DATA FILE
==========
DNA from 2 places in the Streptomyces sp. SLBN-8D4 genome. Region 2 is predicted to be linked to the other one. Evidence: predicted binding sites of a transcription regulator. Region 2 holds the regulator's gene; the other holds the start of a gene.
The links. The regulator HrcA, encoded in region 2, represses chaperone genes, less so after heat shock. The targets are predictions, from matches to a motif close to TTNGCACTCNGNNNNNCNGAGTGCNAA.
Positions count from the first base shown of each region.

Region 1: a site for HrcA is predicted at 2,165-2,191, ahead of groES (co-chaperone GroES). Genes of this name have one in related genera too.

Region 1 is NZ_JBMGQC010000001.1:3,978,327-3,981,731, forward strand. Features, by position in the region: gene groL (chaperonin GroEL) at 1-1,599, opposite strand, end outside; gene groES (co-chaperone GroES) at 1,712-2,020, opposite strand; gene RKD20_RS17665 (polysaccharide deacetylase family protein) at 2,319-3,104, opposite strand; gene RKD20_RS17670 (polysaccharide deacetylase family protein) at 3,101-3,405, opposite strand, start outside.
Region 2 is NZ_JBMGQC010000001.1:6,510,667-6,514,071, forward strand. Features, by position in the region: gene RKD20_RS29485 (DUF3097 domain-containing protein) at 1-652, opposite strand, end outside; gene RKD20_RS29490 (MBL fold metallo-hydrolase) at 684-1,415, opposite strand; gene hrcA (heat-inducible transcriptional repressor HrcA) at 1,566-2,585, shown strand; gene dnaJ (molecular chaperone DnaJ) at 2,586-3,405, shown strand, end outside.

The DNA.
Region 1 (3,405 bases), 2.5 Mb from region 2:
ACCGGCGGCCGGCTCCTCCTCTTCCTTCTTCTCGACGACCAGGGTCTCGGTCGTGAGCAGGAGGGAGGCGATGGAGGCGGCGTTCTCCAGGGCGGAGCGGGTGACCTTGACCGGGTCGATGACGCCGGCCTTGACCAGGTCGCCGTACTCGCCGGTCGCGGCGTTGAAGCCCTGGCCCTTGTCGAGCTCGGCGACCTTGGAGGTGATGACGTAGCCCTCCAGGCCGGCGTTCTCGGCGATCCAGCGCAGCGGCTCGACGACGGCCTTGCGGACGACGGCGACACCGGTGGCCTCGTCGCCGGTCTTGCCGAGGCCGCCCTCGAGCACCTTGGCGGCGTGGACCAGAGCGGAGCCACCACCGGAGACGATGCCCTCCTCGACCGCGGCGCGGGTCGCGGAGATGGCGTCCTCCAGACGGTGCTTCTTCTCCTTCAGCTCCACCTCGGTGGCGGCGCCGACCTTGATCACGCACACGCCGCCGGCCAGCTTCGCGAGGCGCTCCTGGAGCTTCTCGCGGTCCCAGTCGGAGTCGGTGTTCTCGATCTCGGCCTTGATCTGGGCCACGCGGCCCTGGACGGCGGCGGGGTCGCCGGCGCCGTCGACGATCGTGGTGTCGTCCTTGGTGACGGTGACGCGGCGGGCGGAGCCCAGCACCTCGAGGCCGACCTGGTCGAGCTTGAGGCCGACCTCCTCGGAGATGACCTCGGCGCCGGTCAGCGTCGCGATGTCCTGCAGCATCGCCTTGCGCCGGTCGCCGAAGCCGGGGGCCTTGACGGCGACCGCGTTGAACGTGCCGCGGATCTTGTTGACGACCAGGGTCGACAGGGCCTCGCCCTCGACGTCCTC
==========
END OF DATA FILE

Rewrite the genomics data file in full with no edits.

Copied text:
DNA from 2 places in the Streptomyces sp. SLBN-8D4 genome. Region 2 is predicted to be linked to the other one. Evidence: predicted binding sites of a transcription regulator. Region 2 holds the regulator's gene; the other holds the start of a gene.
The links. The regulator HrcA, encoded in region 2, represses chaperone genes, less so after heat shock. The targets are predictions, from matches to a motif close to TTNGCACTCNGNNNNNCNGAGTGCNAA.
Positions count from the first base shown of each region.

Region 1: a site for HrcA is predicted at 2,165-2,191, ahead of groES (co-chaperone GroES). Genes of this name have one in related genera too.

Region 1 is NZ_JBMGQC010000001.1:3,978,327-3,981,731, forward strand. Features, by position in the region: gene groL (chaperonin GroEL) at 1-1,599, opposite strand, end outside; gene groES (co-chaperone GroES) at 1,712-2,020, opposite strand; gene RKD20_RS17665 (polysaccharide deacetylase family protein) at 2,319-3,104, opposite strand; gene RKD20_RS17670 (polysaccharide deacetylase family protein) at 3,101-3,405, opposite strand, start outside.
Region 2 is NZ_JBMGQC010000001.1:6,510,667-6,514,071, forward strand. Features, by position in the region: gene RKD20_RS29485 (DUF3097 domain-containing protein) at 1-652, opposite strand, end outside; gene RKD20_RS29490 (MBL fold metallo-hydrolase) at 684-1,415, opposite strand; gene hrcA (heat-inducible transcriptional repressor HrcA) at 1,566-2,585, shown strand; gene dnaJ (molecular chaperone DnaJ) at 2,586-3,405, shown strand, end outside.

The DNA.
Region 1 (3,405 bases), 2.5 Mb from region 2:
ACCGGCGGCCGGCTCCTCCTCTTCCTTCTTCTCGACGACCAGGGTCTCGGTCGTGAGCAGGAGGGAGGCGATGGAGGCGGCGTTCTCCAGGGCGGAGCGGGTGACCTTGACCGGGTCGATGACGCCGGCCTTGACCAGGTCGCCGTACTCGCCGGTCGCGGCGTTGAAGCCCTGGCCCTTGTCGAGCTCGGCGACCTTGGAGGTGATGACGTAGCCCTCCAGGCCGGCGTTCTCGGCGATCCAGCGCAGCGGCTCGACGACGGCCTTGCGGACGACGGCGACACCGGTGGCCTCGTCGCCGGTCTTGCCGAGGCCGCCCTCGAGCACCTTGGCGGCGTGGACCAGAGCGGAGCCACCACCGGAGACGATGCCCTCCTCGACCGCGGCGCGGGTCGCGGAGATGGCGTCCTCCAGACGGTGCTTCTTCTCCTTCAGCTCCACCTCGGTGGCGGCGCCGACCTTGATCACGCACACGCCGCCGGCCAGCTTCGCGAGGCGCTCCTGGAGCTTCTCGCGGTCCCAGTCGGAGTCGGTGTTCTCGATCTCGGCCTTGATCTGGGCCACGCGGCCCTGGACGGCGGCGGGGTCGCCGGCGCCGTCGACGATCGTGGTGTCGTCCTTGGTGACGGTGACGCGGCGGGCGGAGCCCAGCACCTCGAGGCCGACCTGGTCGAGCTTGAGGCCGACCTCCTCGGAGATGACCTCGGCGCCGGTCAGCGTCGCGATGTCCTGCAGCATCGCCTTGCGCCGGTCGCCGAAGCCGGGGGCCTTGACGGCGACCGCGTTGAACGTGCCGCGGATCTTGTTGACGACCAGGGTCGACAGGGCCTCGCCCTCGACGTCCTC